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Isotopes & Radiation
Members are devoted to applying nuclear science and engineering technologies involving isotopes, radiation applications, and associated equipment in scientific research, development, and industrial processes. Their interests lie primarily in education, industrial uses, biology, medicine, and health physics. Division committees include Analytical Applications of Isotopes and Radiation, Biology and Medicine, Radiation Applications, Radiation Sources and Detection, and Thermal Power Sources.
2021 ANS Winter Meeting and Technology Expo
November 30–December 3, 2021
Washington, DC|Washington Hilton
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Nuclear Science and Engineering
Fusion Science and Technology
Hanford completes wastewater basin work to support tank waste treatment
Record-breaking heat and the vast size of the job did not stop the Department of Energy’s Office of River Protection and its tank operations contractor, Washington River Protection Solutions (WRPS), from completing a construction project critical to the Hanford Site’s Direct-Feed Low-Activity Waste program for treating radioactive tank waste.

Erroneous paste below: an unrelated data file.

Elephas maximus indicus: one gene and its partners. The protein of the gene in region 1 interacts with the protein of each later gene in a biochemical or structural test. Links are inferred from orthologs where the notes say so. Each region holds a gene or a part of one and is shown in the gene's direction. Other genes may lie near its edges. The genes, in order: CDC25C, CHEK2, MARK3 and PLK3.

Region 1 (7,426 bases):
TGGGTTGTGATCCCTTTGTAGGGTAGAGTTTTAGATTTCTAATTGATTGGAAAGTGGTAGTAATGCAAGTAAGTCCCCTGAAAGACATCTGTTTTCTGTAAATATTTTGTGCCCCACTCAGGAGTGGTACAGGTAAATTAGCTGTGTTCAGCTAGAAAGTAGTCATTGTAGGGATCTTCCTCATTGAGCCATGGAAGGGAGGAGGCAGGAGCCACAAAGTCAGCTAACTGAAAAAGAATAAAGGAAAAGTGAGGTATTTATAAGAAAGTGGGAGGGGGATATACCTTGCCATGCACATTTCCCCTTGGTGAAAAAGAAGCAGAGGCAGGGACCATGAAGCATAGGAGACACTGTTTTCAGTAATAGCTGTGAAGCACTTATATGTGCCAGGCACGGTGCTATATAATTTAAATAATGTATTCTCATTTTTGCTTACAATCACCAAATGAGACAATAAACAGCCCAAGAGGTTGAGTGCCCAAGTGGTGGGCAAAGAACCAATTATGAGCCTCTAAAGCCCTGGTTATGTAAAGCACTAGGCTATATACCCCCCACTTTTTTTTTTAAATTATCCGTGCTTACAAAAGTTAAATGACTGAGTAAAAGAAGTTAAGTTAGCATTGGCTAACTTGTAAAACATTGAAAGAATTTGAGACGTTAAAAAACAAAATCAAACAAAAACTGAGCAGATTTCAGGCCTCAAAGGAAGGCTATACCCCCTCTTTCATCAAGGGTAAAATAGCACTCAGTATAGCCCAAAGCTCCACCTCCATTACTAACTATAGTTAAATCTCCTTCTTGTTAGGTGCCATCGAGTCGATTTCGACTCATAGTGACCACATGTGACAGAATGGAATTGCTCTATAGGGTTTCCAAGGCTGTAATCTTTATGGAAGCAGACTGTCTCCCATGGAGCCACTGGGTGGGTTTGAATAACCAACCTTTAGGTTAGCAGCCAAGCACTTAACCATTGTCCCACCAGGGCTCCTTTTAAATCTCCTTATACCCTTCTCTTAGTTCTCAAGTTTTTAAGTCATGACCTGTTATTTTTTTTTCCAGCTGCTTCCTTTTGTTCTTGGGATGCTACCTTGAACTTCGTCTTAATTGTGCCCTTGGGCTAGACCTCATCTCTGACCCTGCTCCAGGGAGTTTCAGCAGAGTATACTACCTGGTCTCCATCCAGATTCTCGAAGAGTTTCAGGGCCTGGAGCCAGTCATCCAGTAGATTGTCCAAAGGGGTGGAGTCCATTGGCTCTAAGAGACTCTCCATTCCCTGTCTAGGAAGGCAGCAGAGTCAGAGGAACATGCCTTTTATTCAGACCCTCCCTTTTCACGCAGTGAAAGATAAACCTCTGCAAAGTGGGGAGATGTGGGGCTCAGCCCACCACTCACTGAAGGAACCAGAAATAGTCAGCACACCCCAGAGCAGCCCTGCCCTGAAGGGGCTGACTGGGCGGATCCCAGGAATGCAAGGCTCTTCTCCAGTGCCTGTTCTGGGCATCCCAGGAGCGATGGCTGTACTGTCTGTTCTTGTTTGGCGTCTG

B. H. Mills, B. Zhao, S. I. Abdel-Khalik, M. Yoda
Fusion Science and Technology | Volume 68 | Number 3 | October 2015 | Pages 541-545
Technical Paper | Proceedings of TOFE-2014 | dx.doi.org/10.13182/FST15-116
Articles are hosted by Taylor and Francis Online.
A new helium (He) loop was used to study the helium-cooled modular divertor with multiple jets (HEMJ) at incident heat fluxes q″ ≤ 6.6 MW/m2 as part of the joint US-Japan effort on plasma-facing components evaluation by tritium plasma, heat, and neutron irradiation experiments (PHENIX). These studies were performed at prototypical pressures of 10 MPa and inlet temperatures ranging from 30 °C to 300 °C. The effect of varying the distance between the inner jets cartridge and the outer shell from 0.44 to 0.9 mm was also investigated.
The Nusselt number Nu results for two different tungsten-alloy test sections were in good agreement for q″ = 1.5−6.6 MW/m2. The experiments also suggest that the loss coefficient KL is essentially constant. These Nu and KL results were used to estimate the maximum heat flux q′′max that can be accommodated by the divertor under prototypical conditions and the coolant pumping power as a fraction of the incident thermal power β. The agreement over the broad range of experimental parameters studied suggests that these results at near-prototypical conditions can be extrapolated with reasonable confidence to the operating conditions expected for the HEMJ design.